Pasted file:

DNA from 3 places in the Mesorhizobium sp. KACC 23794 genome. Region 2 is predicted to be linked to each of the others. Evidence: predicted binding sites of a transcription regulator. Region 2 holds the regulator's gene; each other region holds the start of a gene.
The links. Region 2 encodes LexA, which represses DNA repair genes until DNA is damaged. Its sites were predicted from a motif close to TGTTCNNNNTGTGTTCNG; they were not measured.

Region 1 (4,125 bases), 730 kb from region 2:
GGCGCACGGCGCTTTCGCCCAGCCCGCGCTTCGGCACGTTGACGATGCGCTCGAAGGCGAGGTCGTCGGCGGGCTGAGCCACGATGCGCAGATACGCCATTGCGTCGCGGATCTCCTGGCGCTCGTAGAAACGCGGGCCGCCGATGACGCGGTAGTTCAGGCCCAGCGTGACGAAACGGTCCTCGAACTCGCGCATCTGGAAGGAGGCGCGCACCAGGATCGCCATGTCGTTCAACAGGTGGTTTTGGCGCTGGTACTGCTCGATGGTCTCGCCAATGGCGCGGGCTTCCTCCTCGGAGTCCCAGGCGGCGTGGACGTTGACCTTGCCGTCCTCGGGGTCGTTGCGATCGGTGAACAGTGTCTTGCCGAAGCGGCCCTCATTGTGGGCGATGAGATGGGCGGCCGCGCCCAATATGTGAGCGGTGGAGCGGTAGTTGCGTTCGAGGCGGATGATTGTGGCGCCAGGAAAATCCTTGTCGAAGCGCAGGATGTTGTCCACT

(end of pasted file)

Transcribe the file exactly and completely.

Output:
DNA from 3 places in the Mesorhizobium sp. KACC 23794 genome. Region 2 is predicted to be linked to each of the others. Evidence: predicted binding sites of a transcription regulator. Region 2 holds the regulator's gene; each other region holds the start of a gene.
The links. Region 2 encodes LexA, which represses DNA repair genes until DNA is damaged. Its sites were predicted from a motif close to TGTTCNNNNTGTGTTCNG; they were not measured.

Region 1 (4,125 bases), 730 kb from region 2:
GGCGCACGGCGCTTTCGCCCAGCCCGCGCTTCGGCACGTTGACGATGCGCTCGAAGGCGAGGTCGTCGGCGGGCTGAGCCACGATGCGCAGATACGCCATTGCGTCGCGGATCTCCTGGCGCTCGTAGAAACGCGGGCCGCCGATGACGCGGTAGTTCAGGCCCAGCGTGACGAAACGGTCCTCGAACTCGCGCATCTGGAAGGAGGCGCGCACCAGGATCGCCATGTCGTTCAACAGGTGGTTTTGGCGCTGGTACTGCTCGATGGTCTCGCCAATGGCGCGGGCTTCCTCCTCGGAGTCCCAGGCGGCGTGGACGTTGACCTTGCCGTCCTCGGGGTCGTTGCGATCGGTGAACAGTGTCTTGCCGAAGCGGCCCTCATTGTGGGCGATGAGATGGGCGGCCGCGCCCAATATGTGAGCGGTGGAGCGGTAGTTGCGTTCGAGGCGGATGATTGTGGCGCCAGGAAAATCCTTGTCGAAGCGCAGGATGTTGTCCACT